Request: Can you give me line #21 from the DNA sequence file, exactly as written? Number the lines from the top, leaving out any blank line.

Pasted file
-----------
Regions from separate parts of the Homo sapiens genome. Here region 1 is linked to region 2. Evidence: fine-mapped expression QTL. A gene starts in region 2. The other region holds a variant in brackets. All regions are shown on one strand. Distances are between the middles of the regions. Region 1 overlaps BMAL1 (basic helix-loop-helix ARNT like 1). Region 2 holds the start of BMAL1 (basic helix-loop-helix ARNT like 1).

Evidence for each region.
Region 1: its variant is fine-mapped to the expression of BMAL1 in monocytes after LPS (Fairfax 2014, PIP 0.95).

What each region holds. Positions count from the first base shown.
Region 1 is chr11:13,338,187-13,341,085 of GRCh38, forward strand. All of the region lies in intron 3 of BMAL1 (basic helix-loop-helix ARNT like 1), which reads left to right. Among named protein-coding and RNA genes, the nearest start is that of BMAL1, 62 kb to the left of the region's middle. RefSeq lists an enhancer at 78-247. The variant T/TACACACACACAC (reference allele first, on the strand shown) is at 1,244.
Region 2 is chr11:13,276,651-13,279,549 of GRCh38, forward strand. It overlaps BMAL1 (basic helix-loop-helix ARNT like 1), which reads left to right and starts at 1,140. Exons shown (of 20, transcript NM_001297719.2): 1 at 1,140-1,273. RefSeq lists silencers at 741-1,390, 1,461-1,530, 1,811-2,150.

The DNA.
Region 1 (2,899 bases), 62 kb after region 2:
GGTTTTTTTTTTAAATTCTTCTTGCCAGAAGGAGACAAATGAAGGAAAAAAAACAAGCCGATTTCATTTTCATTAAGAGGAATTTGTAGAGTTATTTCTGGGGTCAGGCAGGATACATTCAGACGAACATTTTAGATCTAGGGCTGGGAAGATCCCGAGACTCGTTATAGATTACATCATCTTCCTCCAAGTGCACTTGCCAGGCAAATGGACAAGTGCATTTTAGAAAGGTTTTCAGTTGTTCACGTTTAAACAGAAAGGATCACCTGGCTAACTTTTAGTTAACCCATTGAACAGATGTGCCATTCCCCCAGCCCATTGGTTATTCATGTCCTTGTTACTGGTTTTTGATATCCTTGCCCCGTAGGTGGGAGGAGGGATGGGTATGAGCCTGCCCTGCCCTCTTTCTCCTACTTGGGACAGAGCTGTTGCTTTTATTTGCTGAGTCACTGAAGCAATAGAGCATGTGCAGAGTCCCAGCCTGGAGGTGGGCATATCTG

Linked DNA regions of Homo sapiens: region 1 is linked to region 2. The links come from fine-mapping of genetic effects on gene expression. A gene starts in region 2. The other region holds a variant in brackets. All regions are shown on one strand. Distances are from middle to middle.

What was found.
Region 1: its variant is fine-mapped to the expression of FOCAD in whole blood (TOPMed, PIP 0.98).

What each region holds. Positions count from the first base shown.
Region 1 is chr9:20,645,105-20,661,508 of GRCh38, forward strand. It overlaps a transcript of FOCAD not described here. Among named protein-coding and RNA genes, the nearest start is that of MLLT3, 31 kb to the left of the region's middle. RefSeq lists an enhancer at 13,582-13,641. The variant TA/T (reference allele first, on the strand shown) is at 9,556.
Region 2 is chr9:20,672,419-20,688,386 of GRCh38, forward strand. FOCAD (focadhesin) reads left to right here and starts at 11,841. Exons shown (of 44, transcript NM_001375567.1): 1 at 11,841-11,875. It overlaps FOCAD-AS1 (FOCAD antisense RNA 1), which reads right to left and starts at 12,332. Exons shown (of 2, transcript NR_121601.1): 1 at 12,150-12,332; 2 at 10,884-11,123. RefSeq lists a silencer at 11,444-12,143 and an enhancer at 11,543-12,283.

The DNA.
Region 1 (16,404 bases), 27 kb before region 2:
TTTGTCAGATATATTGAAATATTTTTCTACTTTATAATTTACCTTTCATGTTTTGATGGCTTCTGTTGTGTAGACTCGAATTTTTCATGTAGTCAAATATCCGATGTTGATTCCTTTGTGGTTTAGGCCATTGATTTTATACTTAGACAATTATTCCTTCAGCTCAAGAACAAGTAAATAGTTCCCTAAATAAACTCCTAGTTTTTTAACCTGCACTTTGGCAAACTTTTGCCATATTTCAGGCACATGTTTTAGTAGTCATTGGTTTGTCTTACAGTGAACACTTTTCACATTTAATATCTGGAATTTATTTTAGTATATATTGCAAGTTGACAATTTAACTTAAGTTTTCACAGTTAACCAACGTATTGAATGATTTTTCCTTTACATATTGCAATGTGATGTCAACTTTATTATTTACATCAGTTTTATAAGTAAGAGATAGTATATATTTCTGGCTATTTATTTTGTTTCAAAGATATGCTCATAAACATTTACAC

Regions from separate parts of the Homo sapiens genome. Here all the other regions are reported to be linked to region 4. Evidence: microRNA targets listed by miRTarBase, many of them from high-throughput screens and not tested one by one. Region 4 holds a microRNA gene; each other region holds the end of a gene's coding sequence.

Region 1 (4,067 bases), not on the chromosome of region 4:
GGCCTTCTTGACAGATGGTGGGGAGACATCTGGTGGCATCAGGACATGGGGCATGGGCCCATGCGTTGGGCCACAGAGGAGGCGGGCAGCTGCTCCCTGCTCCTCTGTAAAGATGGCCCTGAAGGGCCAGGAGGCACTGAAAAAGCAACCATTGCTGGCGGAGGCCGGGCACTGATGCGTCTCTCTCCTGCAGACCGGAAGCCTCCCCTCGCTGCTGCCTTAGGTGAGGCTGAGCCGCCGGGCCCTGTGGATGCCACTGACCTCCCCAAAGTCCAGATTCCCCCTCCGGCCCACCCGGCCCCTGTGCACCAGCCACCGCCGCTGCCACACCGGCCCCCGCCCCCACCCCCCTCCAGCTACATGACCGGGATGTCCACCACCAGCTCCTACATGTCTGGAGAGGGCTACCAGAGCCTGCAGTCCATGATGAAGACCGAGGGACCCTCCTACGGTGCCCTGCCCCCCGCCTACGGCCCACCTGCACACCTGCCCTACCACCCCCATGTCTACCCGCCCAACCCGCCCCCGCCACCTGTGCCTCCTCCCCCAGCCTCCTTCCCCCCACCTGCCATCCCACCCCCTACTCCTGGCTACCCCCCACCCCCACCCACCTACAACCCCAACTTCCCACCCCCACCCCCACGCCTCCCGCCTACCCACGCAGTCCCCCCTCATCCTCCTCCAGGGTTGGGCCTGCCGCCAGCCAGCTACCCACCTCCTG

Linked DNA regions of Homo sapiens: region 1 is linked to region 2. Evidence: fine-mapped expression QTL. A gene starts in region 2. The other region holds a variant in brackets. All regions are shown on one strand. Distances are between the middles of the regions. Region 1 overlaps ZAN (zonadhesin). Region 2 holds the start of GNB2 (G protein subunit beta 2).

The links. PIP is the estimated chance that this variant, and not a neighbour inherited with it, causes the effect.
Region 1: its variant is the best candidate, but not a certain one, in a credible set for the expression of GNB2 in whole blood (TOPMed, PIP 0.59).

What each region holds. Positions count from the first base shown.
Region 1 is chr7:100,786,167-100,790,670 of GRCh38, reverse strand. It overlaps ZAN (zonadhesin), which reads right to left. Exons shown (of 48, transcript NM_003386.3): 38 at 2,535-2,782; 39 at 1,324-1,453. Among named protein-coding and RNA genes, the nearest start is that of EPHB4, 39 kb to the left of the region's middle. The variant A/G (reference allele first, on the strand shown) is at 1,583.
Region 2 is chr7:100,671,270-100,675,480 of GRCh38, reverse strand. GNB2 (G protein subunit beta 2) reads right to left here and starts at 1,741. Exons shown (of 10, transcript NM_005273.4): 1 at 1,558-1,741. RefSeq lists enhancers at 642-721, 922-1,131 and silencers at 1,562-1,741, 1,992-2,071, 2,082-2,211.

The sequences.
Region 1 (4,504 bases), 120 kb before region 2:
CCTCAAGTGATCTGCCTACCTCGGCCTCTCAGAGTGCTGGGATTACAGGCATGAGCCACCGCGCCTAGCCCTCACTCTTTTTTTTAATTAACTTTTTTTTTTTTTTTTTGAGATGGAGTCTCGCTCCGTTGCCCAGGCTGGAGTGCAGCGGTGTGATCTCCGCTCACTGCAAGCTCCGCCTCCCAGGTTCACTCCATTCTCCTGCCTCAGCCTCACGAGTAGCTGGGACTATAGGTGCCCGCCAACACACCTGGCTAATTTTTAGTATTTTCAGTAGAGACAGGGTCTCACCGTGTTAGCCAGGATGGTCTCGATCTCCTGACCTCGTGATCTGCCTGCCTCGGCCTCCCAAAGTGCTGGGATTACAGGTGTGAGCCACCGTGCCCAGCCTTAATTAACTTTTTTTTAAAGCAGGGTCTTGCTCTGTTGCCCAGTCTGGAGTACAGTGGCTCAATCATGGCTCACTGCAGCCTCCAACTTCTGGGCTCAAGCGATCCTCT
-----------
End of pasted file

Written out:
GGCCTTCTTGACAGATGGTGGGGAGACATCTGGTGGCATCAGGACATGGGGCATGGGCCCATGCGTTGGGCCACAGAGGAGGCGGGCAGCTGCTCCCTGCTCCTCTGTAAAGATGGCCCTGAAGGGCCAGGAGGCACTGAAAAAGCAACCATTGCTGGCGGAGGCCGGGCACTGATGCGTCTCTCTCCTGCAGACCGGAAGCCTCCCCTCGCTGCTGCCTTAGGTGAGGCTGAGCCGCCGGGCCCTGTGGATGCCACTGACCTCCCCAAAGTCCAGATTCCCCCTCCGGCCCACCCGGCCCCTGTGCACCAGCCACCGCCGCTGCCACACCGGCCCCCGCCCCCACCCCCCTCCAGCTACATGACCGGGATGTCCACCACCAGCTCCTACATGTCTGGAGAGGGCTACCAGAGCCTGCAGTCCATGATGAAGACCGAGGGACCCTCCTACGGTGCCCTGCCCCCCGCCTACGGCCCACCTGCACACCTGCCCTACCACCCCCATGTCTACCCGCCCAACCCGCCCCCGCCACCTGTGCCTCCTCCCCCAGCCTCCTTCCCCCCACCTGCCATCCCACCCCCTACTCCTGGCTACCCCCCACCCCCACCCACCTACAACCCCAACTTCCCACCCCCACCCCCACGCCTCCCGCCTACCCACGCAGTCCCCCCTCATCCTCCTCCAGGGTTGGGCCTGCCGCCAGCCAGCTACCCACCTCCTG